TVB-3166 and TVB-3664 small molecule FASN inhibitors. (A) Chemical structure of TVB-3166 and TVB-3664. (B) Pharmacokinetic analysis of TVB-3664 in mice. Drug levels were determined from 3 different mice for each time point following administration by oral gavage or intravenous injection. (Bayside Biosciences, San Jose, CA). For oral dosing, TVB-3664 was formulated at 3-V Biosciences in 100% PEG-400 and diluted with water to a final PEG concentration of 30% immediately before dosing. For iv dosing TVB-3664 was formulated Bioanalytical analysis was performed at 3-V Biosciences by mass spectrometry.
    Figure Legend Snippet: TVB-3166 and TVB-3664 small molecule FASN inhibitors. (A) Chemical structure of TVB-3166 and TVB-3664. (B) Pharmacokinetic analysis of TVB-3664 in mice. Drug levels were determined from 3 different mice for each time point following administration by oral gavage or intravenous injection. (Bayside Biosciences, San Jose, CA). For oral dosing, TVB-3664 was formulated at 3-V Biosciences in 100% PEG-400 and diluted with water to a final PEG concentration of 30% immediately before dosing. For iv dosing TVB-3664 was formulated Bioanalytical analysis was performed at 3-V Biosciences by mass spectrometry.

    Techniques Used: Mouse Assay, Injection, Concentration Assay, Mass Spectrometry

    Combined treatment of tumor cells with TVB-3166 and paclitaxel in vitro increases soft agar colony growth inhibition and induction of apoptosis. (A) 22Rv1 prostate tumor cells (top panel) or CALU-6 NSCLC cells (bottom panel) were treated with a dose–response matrix of TVB-3166 and paclitaxel. 22Rv1 and CALU-6 tumor cells treated with 0.1 μM TVB-3166 and 0.001 μM paclitaxel showed increased inhibition of colony growth compared to treatment with each agent alone. Colony growth was inhibited completely with 0.1 μM TVB-3166 and 0.003 μM paclitaxel. (B) Intracellular paclitaxel concentration in CALU-6 tumor cells is unaffected by FASN inhibition. CALU-6 tumor cells were treated with DMSO, TVB-3166, or TVB-3664 for 24 (A) or 48 (B) hours. Cell lysates and supernatants were collected and the paclitaxel concentration in each matrix was determined by precipitation, extraction, and LC-MS-MS.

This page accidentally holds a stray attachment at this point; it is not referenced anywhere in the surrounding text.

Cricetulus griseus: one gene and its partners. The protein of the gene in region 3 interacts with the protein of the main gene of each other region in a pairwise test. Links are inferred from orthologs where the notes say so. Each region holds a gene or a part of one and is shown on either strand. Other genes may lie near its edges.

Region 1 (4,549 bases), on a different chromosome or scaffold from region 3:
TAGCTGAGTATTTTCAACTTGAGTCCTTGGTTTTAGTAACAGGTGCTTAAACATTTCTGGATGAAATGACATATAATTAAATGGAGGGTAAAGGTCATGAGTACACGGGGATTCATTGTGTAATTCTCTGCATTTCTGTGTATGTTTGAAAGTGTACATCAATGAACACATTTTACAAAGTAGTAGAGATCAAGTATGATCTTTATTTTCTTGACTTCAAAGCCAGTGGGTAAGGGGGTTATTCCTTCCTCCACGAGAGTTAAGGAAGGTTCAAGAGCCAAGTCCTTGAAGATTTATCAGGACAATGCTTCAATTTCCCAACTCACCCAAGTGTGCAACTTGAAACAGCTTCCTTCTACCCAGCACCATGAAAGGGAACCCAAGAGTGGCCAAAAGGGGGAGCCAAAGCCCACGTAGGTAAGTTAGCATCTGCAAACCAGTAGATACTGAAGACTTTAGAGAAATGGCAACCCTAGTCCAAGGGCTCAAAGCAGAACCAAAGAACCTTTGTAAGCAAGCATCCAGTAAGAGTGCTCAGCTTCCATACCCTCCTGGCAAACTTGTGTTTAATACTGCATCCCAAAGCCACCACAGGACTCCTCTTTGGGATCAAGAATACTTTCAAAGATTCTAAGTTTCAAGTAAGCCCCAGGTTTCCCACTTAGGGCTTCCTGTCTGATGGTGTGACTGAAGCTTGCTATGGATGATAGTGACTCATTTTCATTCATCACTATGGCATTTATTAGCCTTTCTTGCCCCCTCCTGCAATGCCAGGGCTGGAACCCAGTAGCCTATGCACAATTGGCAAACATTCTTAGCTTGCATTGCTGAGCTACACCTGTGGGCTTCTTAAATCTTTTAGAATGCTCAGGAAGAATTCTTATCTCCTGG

Figure Legend Snippet: Combined treatment of tumor cells with TVB-3166 and paclitaxel in vitro increases soft agar colony growth inhibition and induction of apoptosis. (A) 22Rv1 prostate tumor cells (top panel) or CALU-6 NSCLC cells (bottom panel) were treated with a dose–response matrix of TVB-3166 and paclitaxel. 22Rv1 and CALU-6 tumor cells treated with 0.1 μM TVB-3166 and 0.001 μM paclitaxel showed increased inhibition of colony growth compared to treatment with each agent alone. Colony growth was inhibited completely with 0.1 μM TVB-3166 and 0.003 μM paclitaxel. (B) Intracellular paclitaxel concentration in CALU-6 tumor cells is unaffected by FASN inhibition. CALU-6 tumor cells were treated with DMSO, TVB-3166, or TVB-3664 for 24 (A) or 48 (B) hours. Cell lysates and supernatants were collected and the paclitaxel concentration in each matrix was determined by precipitation, extraction, and LC-MS-MS.

    Techniques Used: In Vitro, Inhibition, Concentration Assay, Liquid Chromatography with Mass Spectroscopy, Mass Spectrometry